PayPal and now Google – Is big business always best?
If you had a sense of déjà vu when watching the much-anticipated launch of the Google Wallet this week, you wouldn’t be the only one. It was only last October that the then VP of Platform, Mobile and New Ventures at Paypal Osama Bedier hosted the PayPal Mobile X conference and touted the “ground-breaking” relationship between Bling Nation and PayPal. This relationship was, according to PayPal at the time, going to see mobile wallets and contactless payments become mainstream.
In fact Eric Duprat, previous General Manager of Mobile at PayPal, made a comment at the Alternative Payments Solutions Innovation conference only a week earlier that “PayPal is going to own the mobile space”. He was referring to the emerging mobile wallet applications being discussed.
As I have often said, developing the right business model for any mobile wallet is essential, even for big business. The consumer and the merchant must find value in it. It would seem from the collapse of the PayPal Bling Nation relationship that PayPal didn’t succeed with their chosen model. Perhaps that was one of the contributing factors behind Bedier’s decision to jump ship and join Google as its VP of Payments, or perhaps Bedier just thought Google had got it right.
According to Google’s VP of Commerce Stephanie Tilenius, the Google Wallet is centred on an Android app which will enable you to use your phone to “tap, pay and save”. We’re told it will use the MasterCard PayPass rails to access over 120,000 merchants in the US who are ‘contactless ready’.
In a recent blog post, Google said “when you tap to pay, your phone will also automatically redeem offers and earn loyalty points for you. Someday, even things like boarding passes, tickets, ID and keys could be stored” in a mobile wallet.
If they deliver on this promise, mobile users around the world could be breathing a collective sigh of relief – this may be one of the few payment methods that help save both time and money, with no obvious strings attached. Hallelujah! Is this finally a big company singing from the same hymn sheet?
Well, in theory, yes. But in reality, Google’s promise may not deliver all it should. I can’t speak for other companies, but we need to recognise that the Google Wallet is currently only available on the Nexus S mobile, which is sold through Sprint Mobile. You will need to have a CityBank credit card or the Google GCard to use the Google Wallet as no other payment sources at this stage are accepted. Even though Google plan to slowly introduce other NFC enabled phones on which their Wallet will work, those phones will need to be Android based. Even by their own admission, NFC enabled phones are only expected to reach 50% of all smartphones by 2014, and it’s anyone’s guess how many of those will be Android based. This leaves a massive space for companies like Waspit, which provides an all-round mobile wallet, regardless of the technology you’re using.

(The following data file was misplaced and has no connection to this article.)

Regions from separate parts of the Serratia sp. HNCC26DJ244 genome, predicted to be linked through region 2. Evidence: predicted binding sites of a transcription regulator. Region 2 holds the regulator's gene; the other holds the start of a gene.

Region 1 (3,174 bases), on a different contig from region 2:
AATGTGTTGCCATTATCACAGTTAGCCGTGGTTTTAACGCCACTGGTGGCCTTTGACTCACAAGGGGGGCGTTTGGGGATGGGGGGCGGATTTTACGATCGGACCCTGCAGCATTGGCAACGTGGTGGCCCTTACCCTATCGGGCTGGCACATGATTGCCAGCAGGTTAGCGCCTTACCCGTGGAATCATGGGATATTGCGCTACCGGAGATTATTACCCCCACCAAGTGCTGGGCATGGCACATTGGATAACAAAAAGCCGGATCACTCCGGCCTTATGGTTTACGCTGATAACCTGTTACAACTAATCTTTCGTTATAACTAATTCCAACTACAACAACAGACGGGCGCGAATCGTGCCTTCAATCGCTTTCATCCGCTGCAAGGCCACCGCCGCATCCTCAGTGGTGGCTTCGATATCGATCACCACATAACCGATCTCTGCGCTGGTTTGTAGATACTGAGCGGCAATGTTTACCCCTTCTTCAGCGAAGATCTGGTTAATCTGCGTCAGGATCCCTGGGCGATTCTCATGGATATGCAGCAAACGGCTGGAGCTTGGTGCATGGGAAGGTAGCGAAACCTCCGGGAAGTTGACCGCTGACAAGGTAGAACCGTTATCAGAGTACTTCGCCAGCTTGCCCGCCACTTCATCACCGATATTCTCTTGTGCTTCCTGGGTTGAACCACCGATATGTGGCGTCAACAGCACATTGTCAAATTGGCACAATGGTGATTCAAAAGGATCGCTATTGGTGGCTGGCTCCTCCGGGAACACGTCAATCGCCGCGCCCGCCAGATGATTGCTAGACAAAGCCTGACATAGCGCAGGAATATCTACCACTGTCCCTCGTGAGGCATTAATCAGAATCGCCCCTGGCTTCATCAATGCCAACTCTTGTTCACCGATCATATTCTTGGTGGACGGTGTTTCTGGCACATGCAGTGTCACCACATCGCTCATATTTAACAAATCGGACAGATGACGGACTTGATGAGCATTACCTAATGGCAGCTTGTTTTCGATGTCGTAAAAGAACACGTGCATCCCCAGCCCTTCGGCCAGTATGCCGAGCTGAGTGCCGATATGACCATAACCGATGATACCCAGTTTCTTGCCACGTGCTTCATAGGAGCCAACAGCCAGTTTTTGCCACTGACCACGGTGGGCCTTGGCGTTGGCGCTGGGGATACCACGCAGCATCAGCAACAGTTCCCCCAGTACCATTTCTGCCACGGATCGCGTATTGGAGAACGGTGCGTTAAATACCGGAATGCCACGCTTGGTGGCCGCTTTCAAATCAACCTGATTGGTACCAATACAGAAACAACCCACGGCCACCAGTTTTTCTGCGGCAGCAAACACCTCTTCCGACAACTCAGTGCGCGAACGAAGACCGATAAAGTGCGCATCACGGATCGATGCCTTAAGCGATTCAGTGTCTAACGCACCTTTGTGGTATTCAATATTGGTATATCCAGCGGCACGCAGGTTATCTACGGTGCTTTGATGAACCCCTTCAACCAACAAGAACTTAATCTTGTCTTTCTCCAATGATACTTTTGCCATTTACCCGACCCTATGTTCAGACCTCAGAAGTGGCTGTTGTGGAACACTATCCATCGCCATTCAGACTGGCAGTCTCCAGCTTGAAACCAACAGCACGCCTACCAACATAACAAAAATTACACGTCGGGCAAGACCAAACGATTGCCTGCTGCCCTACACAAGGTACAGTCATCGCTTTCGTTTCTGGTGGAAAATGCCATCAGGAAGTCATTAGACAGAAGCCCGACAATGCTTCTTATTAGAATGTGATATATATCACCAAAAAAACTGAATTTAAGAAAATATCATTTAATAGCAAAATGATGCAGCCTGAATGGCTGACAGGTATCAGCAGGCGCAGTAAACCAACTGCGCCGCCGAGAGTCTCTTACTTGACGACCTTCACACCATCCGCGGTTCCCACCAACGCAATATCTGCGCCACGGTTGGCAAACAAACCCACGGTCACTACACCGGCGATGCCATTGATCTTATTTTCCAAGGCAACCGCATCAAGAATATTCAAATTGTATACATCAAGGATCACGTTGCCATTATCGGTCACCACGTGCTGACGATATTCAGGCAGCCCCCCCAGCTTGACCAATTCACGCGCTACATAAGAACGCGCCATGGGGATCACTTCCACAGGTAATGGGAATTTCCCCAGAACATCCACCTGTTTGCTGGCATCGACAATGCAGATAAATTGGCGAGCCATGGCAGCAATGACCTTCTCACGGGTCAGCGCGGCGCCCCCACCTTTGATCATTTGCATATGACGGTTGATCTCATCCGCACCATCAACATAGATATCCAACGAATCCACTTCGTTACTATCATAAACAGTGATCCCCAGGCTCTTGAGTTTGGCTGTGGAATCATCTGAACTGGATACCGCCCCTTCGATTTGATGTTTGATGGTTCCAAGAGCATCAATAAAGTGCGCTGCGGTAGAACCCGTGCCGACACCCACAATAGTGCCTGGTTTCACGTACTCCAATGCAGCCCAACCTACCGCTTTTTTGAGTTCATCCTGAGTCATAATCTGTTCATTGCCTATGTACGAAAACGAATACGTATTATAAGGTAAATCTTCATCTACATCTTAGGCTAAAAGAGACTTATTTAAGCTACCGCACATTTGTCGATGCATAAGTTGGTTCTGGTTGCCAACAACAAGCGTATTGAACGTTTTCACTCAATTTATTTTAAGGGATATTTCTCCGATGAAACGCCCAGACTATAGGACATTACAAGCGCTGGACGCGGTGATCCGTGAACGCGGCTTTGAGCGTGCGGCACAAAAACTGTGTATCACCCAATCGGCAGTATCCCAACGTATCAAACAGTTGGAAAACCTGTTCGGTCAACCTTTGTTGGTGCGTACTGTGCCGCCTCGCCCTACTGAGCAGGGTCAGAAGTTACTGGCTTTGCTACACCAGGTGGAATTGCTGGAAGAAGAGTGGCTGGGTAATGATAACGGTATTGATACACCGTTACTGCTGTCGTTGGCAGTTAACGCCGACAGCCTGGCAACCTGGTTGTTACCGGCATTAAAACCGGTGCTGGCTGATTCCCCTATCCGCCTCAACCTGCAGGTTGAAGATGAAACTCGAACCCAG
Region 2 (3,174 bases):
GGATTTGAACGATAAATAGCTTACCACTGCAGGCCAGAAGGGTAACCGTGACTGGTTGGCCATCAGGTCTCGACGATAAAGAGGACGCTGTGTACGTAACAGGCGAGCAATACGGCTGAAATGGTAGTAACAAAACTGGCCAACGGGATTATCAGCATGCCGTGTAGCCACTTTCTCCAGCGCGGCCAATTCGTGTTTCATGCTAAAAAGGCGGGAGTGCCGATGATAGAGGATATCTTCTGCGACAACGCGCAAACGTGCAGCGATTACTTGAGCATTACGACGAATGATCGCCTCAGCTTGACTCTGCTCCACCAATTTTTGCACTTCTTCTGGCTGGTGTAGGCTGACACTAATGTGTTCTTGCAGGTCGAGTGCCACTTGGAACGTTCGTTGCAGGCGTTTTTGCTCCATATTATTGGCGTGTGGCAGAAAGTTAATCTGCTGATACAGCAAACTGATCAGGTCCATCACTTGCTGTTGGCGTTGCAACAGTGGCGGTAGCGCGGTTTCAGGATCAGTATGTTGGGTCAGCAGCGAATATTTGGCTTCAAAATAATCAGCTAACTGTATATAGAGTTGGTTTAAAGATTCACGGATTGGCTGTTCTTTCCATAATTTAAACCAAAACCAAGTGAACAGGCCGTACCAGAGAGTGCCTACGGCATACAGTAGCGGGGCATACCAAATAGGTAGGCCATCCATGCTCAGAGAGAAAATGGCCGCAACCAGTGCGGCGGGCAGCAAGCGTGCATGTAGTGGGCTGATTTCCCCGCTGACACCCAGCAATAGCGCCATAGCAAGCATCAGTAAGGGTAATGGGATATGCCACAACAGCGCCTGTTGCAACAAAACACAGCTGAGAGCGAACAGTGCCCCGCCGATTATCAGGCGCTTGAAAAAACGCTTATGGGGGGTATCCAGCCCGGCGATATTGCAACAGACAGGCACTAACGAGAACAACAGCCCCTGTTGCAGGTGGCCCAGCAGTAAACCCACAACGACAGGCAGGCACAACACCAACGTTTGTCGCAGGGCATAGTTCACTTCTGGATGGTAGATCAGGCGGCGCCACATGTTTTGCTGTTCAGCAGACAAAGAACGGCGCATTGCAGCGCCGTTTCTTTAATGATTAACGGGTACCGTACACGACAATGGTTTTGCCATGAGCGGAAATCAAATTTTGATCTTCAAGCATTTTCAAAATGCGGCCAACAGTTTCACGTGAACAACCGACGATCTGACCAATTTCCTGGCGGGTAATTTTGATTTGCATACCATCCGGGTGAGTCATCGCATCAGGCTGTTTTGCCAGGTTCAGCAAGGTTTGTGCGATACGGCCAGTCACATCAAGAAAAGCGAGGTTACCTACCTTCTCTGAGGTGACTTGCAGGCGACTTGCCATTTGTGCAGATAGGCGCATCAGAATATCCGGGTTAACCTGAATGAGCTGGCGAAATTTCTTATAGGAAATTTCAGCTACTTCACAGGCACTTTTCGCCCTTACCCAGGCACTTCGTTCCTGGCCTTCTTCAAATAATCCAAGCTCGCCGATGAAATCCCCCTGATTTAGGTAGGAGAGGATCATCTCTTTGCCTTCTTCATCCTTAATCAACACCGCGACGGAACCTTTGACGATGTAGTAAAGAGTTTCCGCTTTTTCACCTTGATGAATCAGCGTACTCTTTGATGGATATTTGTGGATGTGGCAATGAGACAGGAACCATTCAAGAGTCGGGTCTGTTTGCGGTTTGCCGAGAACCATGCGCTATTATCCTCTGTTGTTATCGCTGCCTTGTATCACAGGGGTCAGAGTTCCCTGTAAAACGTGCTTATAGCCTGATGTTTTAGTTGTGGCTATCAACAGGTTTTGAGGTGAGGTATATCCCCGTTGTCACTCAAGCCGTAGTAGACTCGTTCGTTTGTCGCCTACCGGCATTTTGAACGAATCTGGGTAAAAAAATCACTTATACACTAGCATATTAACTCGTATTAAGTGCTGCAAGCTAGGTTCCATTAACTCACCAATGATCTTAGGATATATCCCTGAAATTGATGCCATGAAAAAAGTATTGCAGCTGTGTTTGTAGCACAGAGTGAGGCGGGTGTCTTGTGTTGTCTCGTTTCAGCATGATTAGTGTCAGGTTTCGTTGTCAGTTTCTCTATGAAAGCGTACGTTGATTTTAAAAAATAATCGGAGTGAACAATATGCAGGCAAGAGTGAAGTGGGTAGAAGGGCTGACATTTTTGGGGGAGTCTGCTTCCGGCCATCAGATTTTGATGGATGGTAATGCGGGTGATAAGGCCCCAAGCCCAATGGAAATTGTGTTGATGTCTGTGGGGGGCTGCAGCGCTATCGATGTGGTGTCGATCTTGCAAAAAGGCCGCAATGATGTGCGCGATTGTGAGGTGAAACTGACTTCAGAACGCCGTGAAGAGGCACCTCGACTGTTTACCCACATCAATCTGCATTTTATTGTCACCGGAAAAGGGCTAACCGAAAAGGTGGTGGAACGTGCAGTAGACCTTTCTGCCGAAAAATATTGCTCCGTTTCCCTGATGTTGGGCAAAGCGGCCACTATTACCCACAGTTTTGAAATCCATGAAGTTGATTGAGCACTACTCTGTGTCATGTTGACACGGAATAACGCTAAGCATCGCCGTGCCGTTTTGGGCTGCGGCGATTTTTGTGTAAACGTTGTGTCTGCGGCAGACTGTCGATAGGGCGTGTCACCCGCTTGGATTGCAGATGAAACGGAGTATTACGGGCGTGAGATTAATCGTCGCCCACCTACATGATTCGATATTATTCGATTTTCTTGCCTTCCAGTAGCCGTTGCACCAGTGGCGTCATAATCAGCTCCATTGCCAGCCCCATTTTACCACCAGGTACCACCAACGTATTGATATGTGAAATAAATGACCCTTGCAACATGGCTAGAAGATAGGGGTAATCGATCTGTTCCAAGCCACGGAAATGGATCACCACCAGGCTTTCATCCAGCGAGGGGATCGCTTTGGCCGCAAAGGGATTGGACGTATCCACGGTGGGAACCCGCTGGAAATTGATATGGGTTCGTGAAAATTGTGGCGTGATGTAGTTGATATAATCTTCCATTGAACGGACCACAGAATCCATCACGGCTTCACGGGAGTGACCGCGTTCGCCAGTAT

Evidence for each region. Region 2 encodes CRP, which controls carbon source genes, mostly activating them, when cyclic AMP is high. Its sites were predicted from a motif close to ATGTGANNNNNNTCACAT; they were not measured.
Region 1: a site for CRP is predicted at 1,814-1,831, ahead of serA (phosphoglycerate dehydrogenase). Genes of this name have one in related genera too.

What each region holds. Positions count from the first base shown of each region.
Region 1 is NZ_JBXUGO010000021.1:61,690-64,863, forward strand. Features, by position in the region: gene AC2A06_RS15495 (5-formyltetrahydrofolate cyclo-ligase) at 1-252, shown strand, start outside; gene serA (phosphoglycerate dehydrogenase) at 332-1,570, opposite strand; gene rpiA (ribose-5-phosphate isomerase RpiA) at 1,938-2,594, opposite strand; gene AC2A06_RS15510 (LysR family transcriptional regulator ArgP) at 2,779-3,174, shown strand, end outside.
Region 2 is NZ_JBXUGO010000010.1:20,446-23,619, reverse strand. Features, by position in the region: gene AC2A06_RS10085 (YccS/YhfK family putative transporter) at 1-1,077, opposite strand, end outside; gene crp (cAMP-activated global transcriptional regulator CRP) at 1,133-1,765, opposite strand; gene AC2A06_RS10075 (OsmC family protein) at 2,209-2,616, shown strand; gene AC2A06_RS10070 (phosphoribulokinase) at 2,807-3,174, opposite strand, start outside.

This is why I remain sceptical with the outdated theory that the biggest is always the best. If the largest and most recognised brand in the digital environment today can’t or don’t provide the network, phone and bank agnostic solutions the consumers and merchants want, then why not turn our energy towards smaller vehicles who can provide you with all of your requirements? Interestingly, Tilenius referred to some statistics about the growth of ecommerce:
“In 1998, 70 percent of consumers said they wouldn’t use the internet for financial transactions. By 2009, consumer opinion had flipped and 70 percent were using their credit cards online”.
I can see how this demonstrates that consumer patterns will change with the introduction of new technology, but wasn’t it PayPal who started providing a much needed bank agnostic payment solution which made purchasing goods on the internet easy and secure for everyone? And wasn’t it this same approach that made PayPal the success it is today? For some reason, it seems neither PayPal nor Google can see this.
Fortunately for us at Waspit, our clear point of difference therefore remains unchallenged – our mobile wallet is completely agnostic and available to all users, regardless of your technologies.
In saying this, Google will be a welcomed player in this sector irrespective of their precise commercial model. They will do a great job of educating the consumer and pave the way for some interesting competition. Their rollout of a more user friendly and digital capable discount business will provide real value to consumers, and will likely cause concern over at Groupon. Moreover, they claim that their program will be open to their partners to leverage. I recently read a comment that Groupon was like the Sarah Palin of the discounting world, a comparison Groupon investors may have been lamenting on while Google made this week’s announcement.
I’ve said it before, and I’ll say it again: consumers and merchants want value, freedom, security and agility – not just a big brand. As the saying goes, good things come in small packages.